NASCAR AERO WAR OF THE '80s
The Build-up, the Climax, and the Aftermath of The Ridiculous '80s Aero War. Therefore I Will Not be Mentioning the Aero That Took Place in the 1960s
Allison's Car Gets Projected Into the Catch-Fence Nearly Avoiding Disaster
The cost of high-speed racing is quite dangerous. Like this wreck Bobby Allison found himself in after popping a tire at well over 210 mph. As his car spun backwards, air got underneath his buick and lifted his car up off the ground. The stock car clipped the wall and flew into the catch-fence, tearing an entire section apart of the protective fence. Nobody was hurt; NASCAR avoided a near-certain tragedy that would be on par with the 1955 Le Mans incident that killed 83 spectators. Bobby Allison's crash marked the the end of the "aero war" with the introduction of the restrictor plate at superspeedways. Some may wonder, how did this come to be? Where did it all begin? Who or what changed the NASCAR scene that resulted in these crazy fast speeds?
Now, let's go back a few years and see what happened.
Here's the story of the '80s NASCAR Aero Wars.
In 1983, Buick revealed their new production car designed to compete in NASCAR. The new car was called the Buick Regal. The Regal featured advanced aerodynamics for the time and proved to be better than the competition. The '83 champion was the before-mentioned Bobby Allison who drove a Buick.
Allison Posing next to his Regal at Daytona in 1983
Just before the start of the '83 season, Chevrolet designers redesigned their car and created the 1983 Monte Carlo, which was essentially a copy of the Regal with Chevy badging.
Meanwhile, at Ford Motor Company, after seeing the success of the Regal and Monte Carlo, the top Ford executives were tired of losing day in and day out. Their current model, 1982 Ford Thunderbird was nicknamed "the boxy bird". The aero was terrible on the Thunderbird and they made an update 1982 model with slightly better aerodynamics.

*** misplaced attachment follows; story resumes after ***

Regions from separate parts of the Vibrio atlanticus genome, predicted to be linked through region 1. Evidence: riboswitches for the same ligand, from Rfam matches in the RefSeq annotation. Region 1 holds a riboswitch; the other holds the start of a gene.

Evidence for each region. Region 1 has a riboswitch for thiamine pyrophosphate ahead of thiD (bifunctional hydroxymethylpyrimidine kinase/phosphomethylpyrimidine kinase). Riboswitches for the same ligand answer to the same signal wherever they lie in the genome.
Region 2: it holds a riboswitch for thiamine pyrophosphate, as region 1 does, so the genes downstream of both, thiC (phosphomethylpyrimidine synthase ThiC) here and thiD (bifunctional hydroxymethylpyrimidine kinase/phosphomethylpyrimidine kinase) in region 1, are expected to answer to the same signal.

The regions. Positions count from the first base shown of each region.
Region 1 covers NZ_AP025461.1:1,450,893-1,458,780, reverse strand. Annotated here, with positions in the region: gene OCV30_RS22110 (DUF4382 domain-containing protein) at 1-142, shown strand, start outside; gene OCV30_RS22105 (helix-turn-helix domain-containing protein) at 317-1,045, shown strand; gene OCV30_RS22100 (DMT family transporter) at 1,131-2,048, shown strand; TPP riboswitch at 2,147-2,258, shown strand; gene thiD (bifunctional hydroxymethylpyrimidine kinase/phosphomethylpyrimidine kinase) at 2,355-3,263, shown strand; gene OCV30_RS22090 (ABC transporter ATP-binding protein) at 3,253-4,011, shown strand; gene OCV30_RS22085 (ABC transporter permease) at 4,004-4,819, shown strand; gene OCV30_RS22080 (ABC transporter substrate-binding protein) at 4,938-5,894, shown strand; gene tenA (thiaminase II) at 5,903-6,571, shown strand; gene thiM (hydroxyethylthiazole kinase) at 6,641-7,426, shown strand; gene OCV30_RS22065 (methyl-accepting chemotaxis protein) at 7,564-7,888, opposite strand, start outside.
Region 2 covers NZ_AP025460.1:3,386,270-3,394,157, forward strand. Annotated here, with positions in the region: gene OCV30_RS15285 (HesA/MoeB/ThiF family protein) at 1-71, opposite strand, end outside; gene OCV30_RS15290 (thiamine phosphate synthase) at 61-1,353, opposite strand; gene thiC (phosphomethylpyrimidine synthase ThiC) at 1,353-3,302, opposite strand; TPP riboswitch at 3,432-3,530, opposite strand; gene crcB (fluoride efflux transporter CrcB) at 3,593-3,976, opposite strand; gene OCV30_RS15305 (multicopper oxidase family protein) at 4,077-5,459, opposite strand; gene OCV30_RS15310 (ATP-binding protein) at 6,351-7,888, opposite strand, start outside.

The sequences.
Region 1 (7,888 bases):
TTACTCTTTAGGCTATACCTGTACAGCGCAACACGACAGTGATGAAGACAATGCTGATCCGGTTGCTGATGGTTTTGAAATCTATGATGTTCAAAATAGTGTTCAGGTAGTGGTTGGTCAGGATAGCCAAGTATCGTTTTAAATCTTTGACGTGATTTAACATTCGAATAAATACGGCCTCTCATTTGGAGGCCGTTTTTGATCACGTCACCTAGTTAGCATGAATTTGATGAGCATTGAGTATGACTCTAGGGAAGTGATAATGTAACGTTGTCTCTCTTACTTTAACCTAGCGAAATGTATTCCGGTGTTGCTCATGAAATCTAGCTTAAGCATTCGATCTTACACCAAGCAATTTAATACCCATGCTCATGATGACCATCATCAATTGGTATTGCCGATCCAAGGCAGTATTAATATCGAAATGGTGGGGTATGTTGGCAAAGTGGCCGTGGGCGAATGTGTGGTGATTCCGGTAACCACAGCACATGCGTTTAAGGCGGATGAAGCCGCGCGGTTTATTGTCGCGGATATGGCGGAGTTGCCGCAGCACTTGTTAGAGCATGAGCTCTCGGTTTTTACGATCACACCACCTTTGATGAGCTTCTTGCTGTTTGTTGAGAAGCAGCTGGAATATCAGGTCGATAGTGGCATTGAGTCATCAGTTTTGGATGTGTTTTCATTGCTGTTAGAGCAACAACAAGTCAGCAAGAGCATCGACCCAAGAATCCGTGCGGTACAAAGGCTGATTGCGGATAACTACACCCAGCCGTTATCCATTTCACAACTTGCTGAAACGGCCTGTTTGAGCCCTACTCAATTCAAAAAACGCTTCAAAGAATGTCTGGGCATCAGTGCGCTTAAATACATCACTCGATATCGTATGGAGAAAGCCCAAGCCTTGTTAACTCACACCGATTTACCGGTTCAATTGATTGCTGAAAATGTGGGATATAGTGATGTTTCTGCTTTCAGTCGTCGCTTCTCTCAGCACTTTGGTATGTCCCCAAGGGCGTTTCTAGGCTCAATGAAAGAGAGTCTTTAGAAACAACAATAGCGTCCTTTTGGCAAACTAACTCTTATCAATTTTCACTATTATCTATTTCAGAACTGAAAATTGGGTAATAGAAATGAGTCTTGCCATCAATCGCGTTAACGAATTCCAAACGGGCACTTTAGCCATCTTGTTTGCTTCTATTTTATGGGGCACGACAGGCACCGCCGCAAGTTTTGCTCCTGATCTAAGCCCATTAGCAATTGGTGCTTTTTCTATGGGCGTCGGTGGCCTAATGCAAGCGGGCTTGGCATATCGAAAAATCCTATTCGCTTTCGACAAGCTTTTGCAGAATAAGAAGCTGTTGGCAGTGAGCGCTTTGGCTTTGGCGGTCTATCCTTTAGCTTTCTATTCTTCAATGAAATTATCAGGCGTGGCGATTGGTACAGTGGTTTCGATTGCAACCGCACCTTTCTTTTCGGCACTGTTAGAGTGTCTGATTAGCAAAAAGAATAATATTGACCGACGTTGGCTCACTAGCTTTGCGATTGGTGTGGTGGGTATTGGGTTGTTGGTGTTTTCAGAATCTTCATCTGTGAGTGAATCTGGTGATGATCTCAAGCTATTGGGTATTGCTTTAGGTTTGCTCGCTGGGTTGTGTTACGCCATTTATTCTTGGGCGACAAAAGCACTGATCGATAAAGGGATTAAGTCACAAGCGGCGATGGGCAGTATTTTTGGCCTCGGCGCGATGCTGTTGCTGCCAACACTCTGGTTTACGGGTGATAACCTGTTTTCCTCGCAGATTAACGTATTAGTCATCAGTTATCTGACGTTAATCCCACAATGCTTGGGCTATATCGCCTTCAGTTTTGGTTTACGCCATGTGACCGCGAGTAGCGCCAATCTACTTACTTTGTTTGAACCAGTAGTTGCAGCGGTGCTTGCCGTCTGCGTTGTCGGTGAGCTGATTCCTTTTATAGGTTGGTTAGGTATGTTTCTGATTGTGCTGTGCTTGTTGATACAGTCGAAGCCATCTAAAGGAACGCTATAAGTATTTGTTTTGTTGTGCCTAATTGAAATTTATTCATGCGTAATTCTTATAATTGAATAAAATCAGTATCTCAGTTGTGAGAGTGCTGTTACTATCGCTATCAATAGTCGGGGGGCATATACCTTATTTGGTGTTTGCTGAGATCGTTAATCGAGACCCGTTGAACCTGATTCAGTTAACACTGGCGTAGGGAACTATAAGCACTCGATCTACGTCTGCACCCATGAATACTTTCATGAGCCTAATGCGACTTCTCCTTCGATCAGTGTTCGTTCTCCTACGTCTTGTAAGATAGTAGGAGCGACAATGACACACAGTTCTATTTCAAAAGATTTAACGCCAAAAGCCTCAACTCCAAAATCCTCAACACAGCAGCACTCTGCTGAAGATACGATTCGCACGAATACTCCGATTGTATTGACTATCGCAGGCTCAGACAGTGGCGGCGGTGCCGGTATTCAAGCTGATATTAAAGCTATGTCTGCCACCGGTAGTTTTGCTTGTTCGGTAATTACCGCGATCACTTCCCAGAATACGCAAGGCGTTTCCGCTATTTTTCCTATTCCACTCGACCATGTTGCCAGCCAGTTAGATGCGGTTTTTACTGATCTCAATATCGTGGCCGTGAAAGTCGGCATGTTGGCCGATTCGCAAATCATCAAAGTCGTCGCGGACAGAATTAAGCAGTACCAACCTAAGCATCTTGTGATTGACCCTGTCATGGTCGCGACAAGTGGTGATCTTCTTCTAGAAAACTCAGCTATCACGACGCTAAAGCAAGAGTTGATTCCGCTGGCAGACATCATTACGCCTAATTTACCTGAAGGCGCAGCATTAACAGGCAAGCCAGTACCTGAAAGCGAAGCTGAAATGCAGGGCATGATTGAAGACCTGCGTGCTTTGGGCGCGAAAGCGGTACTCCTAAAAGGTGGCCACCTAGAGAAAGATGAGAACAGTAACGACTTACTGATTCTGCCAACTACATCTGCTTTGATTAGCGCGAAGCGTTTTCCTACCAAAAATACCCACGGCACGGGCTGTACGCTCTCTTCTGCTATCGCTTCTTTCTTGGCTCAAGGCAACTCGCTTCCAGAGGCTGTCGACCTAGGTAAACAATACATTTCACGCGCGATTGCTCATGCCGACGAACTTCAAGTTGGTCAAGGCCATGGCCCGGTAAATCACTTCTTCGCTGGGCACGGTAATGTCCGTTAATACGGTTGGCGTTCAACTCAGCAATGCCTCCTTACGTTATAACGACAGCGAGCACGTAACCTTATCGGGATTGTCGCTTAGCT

In 1983 Talladega Qualifying, Cale Yarborough would reach over 200 mph for the first time in well over a decade. knowing he could improve on his previous lap, Cale began another lap. The car spun after entering turn 3 and flipped, contributing to the horrible-looking crash.
Cale Yarborough Walks Away From a Harrowing Crash
GM introduced the "Aerocoupe" Monte Carlo and Grand Prix in 1986. The revision changed the back window angle and made angle more shallow. This change brought air down to the spoiler smoother and quicker, thus increasing aerodynamic properties.
1986-87 Monte Carlo SS (Aerocoupe)
As peeds crept ever-so-higher each year, manufacturers, in a desperate attempt to sit on the throne of speed, started to throw everything they had against one another. In result, the stock cars that raced looked nothing like their street counterpart. Here's an example of the '87 Thunderbird:
On April 30th, 1987, at the Talladega SuperSpeedway Bill Elliott set a record setting average lap speed; 212.808 mph, the likes of which we'll probably never see again. Earlier in the year Elliot set a 210+mph lap at Daytona. This was it, the climax, the peak of the aero wars. After Bobby Allison's horrific crash Nascar began to implement restrictor plates at the big tracks. A restrictor plate limits the amount of air that the carburetor can take in, limiting speeds. After restrictor plates were mandated at the superspeedways the speeds dropped drastically; usually in the low 190 mph range. The days of speed were gone but pack racing was here to stay changing NASCAR racing forever.
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